Skip to content

RFA: Chinese Internet Surveillance Technology Can Reach Overseas

RFA reported that China has expanded its Internet surveillance technology overseas. Zhongkedianji Beijing Technology (, a big data firm in Beijing disclosed that a software it developed called “junquanyuqun” ( is capable of detecting more than 8,000 “sensitive” websites in Hong Kong, Macao, and Taiwan. In addition, it has established 18,000 information outlets in China which can monitor news, forums, blogs, microblogs, pictures, and videos. It can even collect information in 53 languages including English, French, Spanish, and the languages of ethnic minorities in China. According to the company’s website, the surveillance system can carry out public opinion analyses, information warnings, and hot spot analyses. It can collect negative public opinion, public opinion trends, briefings, analyses, forwarded information, and do statistical analyses for the government. It can monitor news, forums, blogs, Weibo, pictures, videos, QQ groups and it has search and documentation capabilities. According to, Zhongkedianji Beijing Technology was founded in 2007. Its customers include a wide range of industries such as state-owned enterprises, governments, military organizations, and private companies. Recently, in November 2017, it secured US$15.15 million in financing. The company is worth US$150 million.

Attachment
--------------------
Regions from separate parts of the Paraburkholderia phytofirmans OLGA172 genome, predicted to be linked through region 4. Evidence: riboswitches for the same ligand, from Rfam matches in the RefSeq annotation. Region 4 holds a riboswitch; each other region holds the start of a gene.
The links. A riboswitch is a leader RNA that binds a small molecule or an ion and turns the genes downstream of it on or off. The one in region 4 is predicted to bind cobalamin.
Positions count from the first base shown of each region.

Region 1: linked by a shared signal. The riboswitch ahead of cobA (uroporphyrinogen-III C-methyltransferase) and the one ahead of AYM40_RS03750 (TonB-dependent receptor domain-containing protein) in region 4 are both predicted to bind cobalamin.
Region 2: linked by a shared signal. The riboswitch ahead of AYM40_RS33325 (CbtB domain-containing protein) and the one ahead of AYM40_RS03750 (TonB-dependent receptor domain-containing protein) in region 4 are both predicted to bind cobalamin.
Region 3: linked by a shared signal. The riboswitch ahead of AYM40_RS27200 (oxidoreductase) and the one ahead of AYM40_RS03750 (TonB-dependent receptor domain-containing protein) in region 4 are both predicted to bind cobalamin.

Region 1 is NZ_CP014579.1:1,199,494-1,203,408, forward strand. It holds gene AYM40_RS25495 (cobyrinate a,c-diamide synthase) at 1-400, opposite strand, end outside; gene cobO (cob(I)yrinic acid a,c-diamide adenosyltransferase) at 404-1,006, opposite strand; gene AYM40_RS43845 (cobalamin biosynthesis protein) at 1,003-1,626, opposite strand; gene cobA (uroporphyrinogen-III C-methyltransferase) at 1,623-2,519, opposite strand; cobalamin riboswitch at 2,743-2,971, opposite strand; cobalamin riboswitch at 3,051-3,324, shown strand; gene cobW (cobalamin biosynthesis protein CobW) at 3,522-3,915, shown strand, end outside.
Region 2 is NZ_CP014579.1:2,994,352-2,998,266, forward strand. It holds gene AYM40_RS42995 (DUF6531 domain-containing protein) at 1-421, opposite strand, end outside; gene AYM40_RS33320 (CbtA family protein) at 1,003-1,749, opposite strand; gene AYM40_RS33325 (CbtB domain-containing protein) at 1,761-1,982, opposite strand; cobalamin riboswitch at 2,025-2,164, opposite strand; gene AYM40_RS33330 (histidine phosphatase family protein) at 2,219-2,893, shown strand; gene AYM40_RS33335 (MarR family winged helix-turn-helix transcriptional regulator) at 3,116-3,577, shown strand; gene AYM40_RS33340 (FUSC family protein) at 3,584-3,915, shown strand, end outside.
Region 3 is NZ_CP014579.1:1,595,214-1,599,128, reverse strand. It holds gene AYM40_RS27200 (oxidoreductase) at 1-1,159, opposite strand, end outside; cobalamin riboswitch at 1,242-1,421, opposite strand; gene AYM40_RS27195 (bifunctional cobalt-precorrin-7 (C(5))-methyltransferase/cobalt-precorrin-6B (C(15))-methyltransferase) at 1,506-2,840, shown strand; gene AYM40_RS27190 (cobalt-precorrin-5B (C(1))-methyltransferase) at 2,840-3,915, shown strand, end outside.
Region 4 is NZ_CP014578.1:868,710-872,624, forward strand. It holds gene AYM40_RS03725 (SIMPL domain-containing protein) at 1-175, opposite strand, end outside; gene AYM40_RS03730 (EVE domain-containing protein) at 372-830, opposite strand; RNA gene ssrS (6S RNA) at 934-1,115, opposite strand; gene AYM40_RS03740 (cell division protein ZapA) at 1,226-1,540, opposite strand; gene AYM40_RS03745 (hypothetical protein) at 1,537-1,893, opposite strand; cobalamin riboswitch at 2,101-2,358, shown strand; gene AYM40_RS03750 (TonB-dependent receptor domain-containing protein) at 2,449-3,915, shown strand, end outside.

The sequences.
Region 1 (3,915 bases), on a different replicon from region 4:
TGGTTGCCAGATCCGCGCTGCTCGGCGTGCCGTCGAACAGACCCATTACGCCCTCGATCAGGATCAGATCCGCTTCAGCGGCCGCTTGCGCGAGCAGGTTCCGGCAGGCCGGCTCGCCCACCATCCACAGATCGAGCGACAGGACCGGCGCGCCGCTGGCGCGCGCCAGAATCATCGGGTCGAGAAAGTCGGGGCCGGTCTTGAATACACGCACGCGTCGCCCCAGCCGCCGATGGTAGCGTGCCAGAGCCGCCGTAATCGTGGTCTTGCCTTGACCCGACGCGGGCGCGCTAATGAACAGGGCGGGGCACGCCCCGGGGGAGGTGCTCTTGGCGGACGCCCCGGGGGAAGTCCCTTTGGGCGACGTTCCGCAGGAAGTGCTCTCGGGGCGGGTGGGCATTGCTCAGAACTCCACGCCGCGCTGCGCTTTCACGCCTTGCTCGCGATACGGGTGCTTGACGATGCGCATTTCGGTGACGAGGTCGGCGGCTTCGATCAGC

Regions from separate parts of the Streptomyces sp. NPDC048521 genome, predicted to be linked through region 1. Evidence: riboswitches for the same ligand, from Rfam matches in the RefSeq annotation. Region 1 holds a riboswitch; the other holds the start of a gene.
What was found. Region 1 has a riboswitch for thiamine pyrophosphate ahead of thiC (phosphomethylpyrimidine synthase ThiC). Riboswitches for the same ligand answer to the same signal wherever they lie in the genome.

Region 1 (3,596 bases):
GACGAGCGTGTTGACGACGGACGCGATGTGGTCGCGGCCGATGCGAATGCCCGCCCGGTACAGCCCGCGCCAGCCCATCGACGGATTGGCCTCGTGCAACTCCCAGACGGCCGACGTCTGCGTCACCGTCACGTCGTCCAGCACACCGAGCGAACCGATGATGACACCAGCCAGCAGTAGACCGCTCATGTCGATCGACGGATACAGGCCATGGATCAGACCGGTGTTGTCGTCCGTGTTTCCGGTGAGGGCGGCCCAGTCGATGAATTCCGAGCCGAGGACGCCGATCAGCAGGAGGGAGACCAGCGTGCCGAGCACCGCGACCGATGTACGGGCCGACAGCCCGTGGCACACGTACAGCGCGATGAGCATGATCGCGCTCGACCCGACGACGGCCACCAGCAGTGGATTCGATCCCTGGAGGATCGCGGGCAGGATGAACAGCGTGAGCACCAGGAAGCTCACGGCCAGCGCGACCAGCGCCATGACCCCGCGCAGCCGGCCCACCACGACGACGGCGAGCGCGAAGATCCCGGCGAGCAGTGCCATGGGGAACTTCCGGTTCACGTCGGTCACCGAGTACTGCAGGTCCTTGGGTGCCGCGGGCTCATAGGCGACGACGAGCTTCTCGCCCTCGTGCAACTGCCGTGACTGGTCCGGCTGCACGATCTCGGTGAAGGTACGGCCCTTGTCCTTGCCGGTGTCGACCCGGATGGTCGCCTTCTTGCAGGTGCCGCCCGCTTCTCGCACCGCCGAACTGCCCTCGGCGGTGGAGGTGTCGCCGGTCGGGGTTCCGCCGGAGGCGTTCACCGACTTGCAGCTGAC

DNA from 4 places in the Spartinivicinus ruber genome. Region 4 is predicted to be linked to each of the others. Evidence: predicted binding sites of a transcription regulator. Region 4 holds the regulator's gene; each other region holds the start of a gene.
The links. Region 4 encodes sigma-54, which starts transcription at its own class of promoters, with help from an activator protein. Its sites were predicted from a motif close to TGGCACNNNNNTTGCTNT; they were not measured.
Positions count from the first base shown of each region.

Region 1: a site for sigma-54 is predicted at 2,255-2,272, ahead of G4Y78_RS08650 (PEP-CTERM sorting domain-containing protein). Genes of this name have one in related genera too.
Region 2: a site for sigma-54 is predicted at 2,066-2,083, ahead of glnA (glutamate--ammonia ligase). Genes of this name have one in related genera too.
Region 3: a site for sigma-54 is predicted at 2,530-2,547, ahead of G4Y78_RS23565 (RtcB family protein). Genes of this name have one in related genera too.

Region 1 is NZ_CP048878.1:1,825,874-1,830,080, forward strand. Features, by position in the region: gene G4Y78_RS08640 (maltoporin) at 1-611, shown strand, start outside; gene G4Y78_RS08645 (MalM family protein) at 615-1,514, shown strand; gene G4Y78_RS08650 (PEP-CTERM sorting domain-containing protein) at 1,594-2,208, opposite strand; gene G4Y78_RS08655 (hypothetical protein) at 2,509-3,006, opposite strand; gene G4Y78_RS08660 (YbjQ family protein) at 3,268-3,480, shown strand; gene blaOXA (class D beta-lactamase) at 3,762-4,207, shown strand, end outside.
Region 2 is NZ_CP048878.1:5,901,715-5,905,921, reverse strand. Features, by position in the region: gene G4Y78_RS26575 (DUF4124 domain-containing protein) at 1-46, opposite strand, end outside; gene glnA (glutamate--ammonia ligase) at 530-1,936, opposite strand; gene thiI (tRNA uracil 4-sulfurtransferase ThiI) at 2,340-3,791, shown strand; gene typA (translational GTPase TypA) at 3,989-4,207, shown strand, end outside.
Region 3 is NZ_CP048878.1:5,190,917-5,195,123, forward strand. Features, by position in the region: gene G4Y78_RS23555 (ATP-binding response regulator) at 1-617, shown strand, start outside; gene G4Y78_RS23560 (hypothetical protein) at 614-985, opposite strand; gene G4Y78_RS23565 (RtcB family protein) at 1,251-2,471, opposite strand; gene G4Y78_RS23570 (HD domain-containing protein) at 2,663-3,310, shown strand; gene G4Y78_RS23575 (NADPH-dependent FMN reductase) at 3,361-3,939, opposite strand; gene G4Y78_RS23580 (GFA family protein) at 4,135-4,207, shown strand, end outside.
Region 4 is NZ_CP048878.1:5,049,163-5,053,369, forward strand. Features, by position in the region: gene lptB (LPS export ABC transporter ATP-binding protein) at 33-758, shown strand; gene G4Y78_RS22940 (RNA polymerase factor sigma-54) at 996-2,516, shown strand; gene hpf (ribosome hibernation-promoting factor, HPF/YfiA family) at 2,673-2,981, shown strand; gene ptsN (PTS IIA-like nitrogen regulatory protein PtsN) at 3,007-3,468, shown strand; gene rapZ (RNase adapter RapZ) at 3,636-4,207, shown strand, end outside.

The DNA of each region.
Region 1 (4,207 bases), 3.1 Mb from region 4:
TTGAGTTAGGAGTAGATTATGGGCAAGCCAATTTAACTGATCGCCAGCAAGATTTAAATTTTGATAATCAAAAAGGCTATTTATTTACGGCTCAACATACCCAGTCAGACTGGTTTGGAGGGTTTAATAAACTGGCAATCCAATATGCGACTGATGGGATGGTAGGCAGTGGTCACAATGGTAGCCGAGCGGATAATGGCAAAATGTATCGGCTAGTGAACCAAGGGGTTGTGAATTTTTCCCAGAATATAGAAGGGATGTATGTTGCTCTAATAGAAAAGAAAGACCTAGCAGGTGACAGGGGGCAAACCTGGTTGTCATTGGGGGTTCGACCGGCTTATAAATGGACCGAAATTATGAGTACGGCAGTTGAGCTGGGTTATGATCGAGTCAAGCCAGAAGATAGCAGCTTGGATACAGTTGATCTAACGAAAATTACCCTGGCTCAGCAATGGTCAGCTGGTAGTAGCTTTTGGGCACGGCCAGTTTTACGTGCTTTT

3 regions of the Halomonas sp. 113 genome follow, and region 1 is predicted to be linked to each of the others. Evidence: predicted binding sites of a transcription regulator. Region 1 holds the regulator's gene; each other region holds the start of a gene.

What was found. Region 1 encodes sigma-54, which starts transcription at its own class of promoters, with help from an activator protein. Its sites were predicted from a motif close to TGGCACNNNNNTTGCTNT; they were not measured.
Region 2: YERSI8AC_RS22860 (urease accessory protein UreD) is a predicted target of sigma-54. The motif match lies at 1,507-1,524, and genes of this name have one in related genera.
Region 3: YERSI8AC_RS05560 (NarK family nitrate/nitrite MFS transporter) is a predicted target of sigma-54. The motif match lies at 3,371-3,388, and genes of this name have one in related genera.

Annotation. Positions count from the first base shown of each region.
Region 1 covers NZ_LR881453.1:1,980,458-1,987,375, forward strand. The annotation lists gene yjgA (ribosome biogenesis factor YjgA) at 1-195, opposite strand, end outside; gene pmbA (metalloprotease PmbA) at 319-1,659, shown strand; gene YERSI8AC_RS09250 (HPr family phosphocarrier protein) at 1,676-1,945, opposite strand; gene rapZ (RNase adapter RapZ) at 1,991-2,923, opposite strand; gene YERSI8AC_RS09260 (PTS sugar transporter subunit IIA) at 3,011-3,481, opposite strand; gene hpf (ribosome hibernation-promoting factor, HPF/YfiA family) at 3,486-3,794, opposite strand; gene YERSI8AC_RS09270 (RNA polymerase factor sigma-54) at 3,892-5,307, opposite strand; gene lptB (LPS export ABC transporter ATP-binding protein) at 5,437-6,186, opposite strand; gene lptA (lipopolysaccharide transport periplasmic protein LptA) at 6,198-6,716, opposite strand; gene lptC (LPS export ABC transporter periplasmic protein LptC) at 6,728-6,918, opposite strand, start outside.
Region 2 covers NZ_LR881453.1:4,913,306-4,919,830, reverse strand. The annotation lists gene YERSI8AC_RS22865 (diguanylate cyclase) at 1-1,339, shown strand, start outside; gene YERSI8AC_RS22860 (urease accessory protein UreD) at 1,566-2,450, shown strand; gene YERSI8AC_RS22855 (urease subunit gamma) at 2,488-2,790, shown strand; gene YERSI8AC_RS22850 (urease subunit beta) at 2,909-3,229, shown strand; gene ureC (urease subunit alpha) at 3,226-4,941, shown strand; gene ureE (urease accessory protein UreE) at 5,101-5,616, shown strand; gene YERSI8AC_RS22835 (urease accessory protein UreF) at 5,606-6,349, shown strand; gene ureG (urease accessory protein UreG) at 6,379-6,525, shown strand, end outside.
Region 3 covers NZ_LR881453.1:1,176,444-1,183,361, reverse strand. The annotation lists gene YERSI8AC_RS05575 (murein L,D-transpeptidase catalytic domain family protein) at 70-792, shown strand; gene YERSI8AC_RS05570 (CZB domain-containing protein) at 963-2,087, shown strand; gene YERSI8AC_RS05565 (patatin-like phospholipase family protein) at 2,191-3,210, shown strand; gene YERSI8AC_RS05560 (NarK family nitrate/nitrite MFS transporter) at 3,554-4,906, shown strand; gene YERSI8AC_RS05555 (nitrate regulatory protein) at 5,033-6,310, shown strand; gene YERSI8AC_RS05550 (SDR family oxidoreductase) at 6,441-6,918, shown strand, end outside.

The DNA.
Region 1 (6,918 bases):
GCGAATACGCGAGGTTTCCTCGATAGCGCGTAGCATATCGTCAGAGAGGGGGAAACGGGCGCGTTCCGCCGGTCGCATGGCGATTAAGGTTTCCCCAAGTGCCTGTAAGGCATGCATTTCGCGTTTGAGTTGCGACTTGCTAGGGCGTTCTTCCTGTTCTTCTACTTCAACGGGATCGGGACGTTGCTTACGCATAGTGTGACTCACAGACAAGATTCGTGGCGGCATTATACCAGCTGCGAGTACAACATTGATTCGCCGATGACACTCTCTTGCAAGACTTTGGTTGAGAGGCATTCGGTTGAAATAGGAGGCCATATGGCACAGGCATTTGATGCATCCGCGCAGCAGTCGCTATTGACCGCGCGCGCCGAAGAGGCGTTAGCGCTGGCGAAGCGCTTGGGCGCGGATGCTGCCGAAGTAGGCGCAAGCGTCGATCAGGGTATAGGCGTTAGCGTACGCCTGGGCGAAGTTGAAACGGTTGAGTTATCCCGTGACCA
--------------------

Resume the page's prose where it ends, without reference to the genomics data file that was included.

The RFA article also reported that, during the recent 2018 Procuratorial Technologies and Equipment Exhibit held on May 15 in Beijing, a scanner that Beijing HiSign Technology Company developed could recover Facebook and Twitter messages that had been deleted from a mobile phone. Meiya Pico from Xiamen City claimed that their handheld scanner could break into a mobile phone within seconds to retrieve customer data. The RFA article reported that, because of the latest technological developments, overseas Chinese have become very concerned that they could be subjected to retaliation if they publish any opinions that criticize the Chinese government.

1. Radio Free Asia, June 28, 2018
2. Yicai, November 24, 2017